The clarification or fining of wine removes undesired substances (mainly proteins, phenols, and tannins), which would roil the wine and cause bitterness and astringency. A common fining agent, egg white, can be directly added to wine through the inlet of a circulating pump, but more typically egg white comes as commercial preparation in powdered form (commercially named egg albumin). Skimmed milk or more frequently purified caseinates are used to remove bitterness and hardness of white wine and sherry. Both egg white and caseinates are fining agents with optimal enological properties, but their residues could represent a risk for subjects suffering from food allergy. The rules for allergen labeling were detailed in Directives 2003/89/EC, and Directive 2005/26/EC established a list of food ingredients provisionally excluded from labeling, that included wine fining agents. Extended till June 2012, wine labeling exemption can be now maintained only if (1) egg and milk derivatives are not used and cross-contamination is under control; and (2) wine clarified with such products is negative for the presence of residues using techniques with detection and quantification limits of 0.25 and 0.5 ppm, respectively. Analytical requirements were defined in the OIV resolution 427-2010 (OIV 2010) modified by OIV/COMEX 502-2012 (OIV 2012). On the basis of a previous experience, an interlaboratory collaborative trial was organized to validate a commercial ELISA kit designed to measure allergenic residues in red wine fined with egg white proteins. In the meantime, the performance of the commercial caseinate ELISA kit for white wine was rechecked according to the new limit of detection and limit of quantification values, recommended by OIV in 2012. The collaborative interlaboratory studies showed that both ELISA kits had good reproducibility, repeatability, and robustness in detecting residues of allergenic fining agents in wine, in good agreement with the requirements of the OIV resolution 427-2010 modified by OIV/COMEX 502-2012.

Collaborative Interlaboratory Studies for the Validation of ELISA Methods for the Detection of Allergenic Fining Agents Used in Wine According to the Criteria of OIV Resolution 427–2010 Modified by OIV–Comex 502–2012 / P. Restani, F. Uberti, C. Tarantino, C. Ballabio, F. Gombac, E. Bastiani, L. Bolognini, F. Pavanello, R. Danzi. - In: FOOD ANALYTICAL METHODS. - ISSN 1936-9751. - 7:3(2014), pp. 706-712. [10.1007/s12161-013-9741-2]

Collaborative Interlaboratory Studies for the Validation of ELISA Methods for the Detection of Allergenic Fining Agents Used in Wine According to the Criteria of OIV Resolution 427–2010 Modified by OIV–Comex 502–2012

P. Restani
Primo
;
C. Ballabio;
2014

Abstract

The clarification or fining of wine removes undesired substances (mainly proteins, phenols, and tannins), which would roil the wine and cause bitterness and astringency. A common fining agent, egg white, can be directly added to wine through the inlet of a circulating pump, but more typically egg white comes as commercial preparation in powdered form (commercially named egg albumin). Skimmed milk or more frequently purified caseinates are used to remove bitterness and hardness of white wine and sherry. Both egg white and caseinates are fining agents with optimal enological properties, but their residues could represent a risk for subjects suffering from food allergy. The rules for allergen labeling were detailed in Directives 2003/89/EC, and Directive 2005/26/EC established a list of food ingredients provisionally excluded from labeling, that included wine fining agents. Extended till June 2012, wine labeling exemption can be now maintained only if (1) egg and milk derivatives are not used and cross-contamination is under control; and (2) wine clarified with such products is negative for the presence of residues using techniques with detection and quantification limits of 0.25 and 0.5 ppm, respectively. Analytical requirements were defined in the OIV resolution 427-2010 (OIV 2010) modified by OIV/COMEX 502-2012 (OIV 2012). On the basis of a previous experience, an interlaboratory collaborative trial was organized to validate a commercial ELISA kit designed to measure allergenic residues in red wine fined with egg white proteins. In the meantime, the performance of the commercial caseinate ELISA kit for white wine was rechecked according to the new limit of detection and limit of quantification values, recommended by OIV in 2012. The collaborative interlaboratory studies showed that both ELISA kits had good reproducibility, repeatability, and robustness in detecting residues of allergenic fining agents in wine, in good agreement with the requirements of the OIV resolution 427-2010 modified by OIV/COMEX 502-2012.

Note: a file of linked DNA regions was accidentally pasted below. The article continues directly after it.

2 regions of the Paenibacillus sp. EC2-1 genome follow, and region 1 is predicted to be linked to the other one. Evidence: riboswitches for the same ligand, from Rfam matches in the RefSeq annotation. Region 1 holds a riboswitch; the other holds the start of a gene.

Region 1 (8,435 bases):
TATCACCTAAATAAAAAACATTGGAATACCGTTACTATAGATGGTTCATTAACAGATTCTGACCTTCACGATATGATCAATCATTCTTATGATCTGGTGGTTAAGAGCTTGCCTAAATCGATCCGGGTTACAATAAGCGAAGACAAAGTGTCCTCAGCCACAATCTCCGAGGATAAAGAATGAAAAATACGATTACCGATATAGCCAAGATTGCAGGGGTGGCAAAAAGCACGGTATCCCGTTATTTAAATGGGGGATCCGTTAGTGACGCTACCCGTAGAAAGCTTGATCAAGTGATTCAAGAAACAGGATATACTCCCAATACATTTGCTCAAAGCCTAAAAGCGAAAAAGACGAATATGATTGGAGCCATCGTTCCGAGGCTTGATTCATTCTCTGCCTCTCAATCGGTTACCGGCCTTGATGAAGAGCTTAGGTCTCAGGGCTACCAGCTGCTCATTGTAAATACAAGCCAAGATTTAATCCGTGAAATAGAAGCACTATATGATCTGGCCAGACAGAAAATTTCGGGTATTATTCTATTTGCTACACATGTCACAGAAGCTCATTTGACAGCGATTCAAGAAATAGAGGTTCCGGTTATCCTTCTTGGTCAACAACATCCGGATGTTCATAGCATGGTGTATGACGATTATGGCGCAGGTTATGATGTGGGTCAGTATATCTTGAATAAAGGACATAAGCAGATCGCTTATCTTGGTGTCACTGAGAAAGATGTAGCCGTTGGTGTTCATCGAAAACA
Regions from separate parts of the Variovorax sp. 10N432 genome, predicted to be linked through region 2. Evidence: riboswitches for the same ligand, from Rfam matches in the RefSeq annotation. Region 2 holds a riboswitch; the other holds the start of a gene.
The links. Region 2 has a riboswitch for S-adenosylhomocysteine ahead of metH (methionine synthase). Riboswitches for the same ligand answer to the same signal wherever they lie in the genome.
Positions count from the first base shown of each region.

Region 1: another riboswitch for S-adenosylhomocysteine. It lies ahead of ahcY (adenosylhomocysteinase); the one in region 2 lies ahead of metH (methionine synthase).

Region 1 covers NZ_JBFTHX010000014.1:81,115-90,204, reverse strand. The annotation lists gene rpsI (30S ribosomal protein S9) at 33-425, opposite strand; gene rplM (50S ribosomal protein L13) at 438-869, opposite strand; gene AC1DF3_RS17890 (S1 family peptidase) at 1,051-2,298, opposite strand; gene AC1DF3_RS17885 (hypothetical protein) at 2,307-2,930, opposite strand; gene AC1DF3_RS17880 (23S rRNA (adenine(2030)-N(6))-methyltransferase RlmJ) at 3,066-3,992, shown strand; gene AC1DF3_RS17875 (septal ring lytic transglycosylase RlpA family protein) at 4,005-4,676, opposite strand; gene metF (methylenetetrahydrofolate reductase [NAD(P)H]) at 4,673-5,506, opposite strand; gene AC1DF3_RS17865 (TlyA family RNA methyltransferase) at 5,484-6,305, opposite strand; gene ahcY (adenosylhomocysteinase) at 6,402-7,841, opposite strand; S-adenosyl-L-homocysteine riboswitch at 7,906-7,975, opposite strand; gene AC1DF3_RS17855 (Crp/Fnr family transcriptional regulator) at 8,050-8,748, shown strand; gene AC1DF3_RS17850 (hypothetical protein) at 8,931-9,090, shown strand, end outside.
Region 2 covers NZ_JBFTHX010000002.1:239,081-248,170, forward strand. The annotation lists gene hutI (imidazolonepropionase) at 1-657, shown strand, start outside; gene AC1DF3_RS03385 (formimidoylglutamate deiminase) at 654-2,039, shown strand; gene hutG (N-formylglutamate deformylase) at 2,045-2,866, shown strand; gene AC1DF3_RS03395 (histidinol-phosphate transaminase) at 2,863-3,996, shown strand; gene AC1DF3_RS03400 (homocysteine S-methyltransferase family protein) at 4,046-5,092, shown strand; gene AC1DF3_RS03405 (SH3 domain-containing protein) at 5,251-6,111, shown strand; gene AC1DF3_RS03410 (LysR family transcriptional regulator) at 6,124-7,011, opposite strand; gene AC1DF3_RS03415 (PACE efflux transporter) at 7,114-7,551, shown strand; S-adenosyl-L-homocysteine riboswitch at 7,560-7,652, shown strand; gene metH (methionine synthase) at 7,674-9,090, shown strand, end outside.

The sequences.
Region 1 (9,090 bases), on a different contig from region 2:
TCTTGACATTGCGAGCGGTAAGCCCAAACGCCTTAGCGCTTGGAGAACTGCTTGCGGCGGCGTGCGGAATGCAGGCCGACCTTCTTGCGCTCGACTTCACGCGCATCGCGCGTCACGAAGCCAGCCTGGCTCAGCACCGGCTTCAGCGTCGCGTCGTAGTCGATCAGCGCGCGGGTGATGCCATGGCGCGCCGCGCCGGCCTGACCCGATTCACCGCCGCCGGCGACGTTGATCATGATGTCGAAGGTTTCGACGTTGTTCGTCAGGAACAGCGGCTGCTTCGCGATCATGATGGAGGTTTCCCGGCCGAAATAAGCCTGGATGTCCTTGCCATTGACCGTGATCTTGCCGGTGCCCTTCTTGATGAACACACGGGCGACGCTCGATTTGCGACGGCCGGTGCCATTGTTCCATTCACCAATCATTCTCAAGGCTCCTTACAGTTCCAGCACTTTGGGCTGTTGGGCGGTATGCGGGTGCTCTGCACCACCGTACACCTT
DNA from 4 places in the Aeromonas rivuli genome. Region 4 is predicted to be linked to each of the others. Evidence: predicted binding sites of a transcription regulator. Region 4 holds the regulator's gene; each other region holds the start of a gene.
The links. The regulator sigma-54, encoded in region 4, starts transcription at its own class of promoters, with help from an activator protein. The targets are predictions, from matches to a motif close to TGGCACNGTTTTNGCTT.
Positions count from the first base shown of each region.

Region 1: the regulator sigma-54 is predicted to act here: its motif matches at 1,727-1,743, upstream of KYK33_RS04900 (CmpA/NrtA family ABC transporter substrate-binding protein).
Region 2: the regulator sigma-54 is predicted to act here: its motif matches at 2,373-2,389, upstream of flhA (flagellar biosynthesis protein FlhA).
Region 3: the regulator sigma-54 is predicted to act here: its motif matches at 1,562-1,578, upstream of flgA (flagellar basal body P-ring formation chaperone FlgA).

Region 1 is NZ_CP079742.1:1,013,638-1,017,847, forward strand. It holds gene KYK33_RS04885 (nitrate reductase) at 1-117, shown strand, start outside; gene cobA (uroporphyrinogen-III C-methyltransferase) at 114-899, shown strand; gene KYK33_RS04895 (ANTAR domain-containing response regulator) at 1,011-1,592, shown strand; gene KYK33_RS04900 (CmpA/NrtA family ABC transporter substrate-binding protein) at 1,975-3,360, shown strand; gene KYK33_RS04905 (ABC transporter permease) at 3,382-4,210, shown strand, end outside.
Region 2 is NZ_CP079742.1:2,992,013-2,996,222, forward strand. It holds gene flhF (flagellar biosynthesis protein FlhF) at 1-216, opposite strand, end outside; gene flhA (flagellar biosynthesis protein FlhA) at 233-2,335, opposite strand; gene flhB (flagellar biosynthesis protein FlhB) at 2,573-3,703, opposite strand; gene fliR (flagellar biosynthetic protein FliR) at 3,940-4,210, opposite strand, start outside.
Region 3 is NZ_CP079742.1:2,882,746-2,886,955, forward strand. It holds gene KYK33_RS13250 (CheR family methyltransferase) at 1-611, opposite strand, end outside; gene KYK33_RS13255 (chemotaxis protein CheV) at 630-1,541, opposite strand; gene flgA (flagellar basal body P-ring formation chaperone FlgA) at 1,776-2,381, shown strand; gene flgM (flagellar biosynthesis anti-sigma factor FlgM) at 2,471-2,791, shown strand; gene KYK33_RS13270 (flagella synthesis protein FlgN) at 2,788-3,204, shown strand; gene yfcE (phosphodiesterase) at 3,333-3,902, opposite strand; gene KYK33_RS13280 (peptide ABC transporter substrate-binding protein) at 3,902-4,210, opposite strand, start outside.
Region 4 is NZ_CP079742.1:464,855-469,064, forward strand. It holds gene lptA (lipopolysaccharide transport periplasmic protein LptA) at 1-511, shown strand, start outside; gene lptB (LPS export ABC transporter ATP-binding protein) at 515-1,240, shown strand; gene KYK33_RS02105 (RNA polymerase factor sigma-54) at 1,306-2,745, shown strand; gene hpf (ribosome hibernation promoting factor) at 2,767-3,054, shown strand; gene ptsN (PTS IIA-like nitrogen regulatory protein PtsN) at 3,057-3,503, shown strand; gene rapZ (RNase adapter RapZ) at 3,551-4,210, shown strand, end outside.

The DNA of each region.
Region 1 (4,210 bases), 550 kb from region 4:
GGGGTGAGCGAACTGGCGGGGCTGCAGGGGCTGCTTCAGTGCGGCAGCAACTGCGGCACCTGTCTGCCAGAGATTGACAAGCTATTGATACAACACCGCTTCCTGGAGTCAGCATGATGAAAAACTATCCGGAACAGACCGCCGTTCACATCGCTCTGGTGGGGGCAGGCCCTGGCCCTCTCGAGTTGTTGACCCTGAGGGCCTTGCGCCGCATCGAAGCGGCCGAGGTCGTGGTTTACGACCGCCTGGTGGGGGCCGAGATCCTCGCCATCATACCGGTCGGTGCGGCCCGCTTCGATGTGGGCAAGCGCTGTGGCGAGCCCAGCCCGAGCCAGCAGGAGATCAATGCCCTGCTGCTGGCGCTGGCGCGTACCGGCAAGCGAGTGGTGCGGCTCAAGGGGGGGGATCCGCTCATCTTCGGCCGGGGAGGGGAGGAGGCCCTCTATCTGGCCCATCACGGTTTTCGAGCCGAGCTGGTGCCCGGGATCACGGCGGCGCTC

Caseinates; Egg allergens; Egg white; ELISA; Fining agents; Milk allergens
Settore CHIM/10 - Chimica degli Alimenti
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Utilizza questo identificativo per citare o creare un link a questo documento: http://hdl.handle.net/2434/231309
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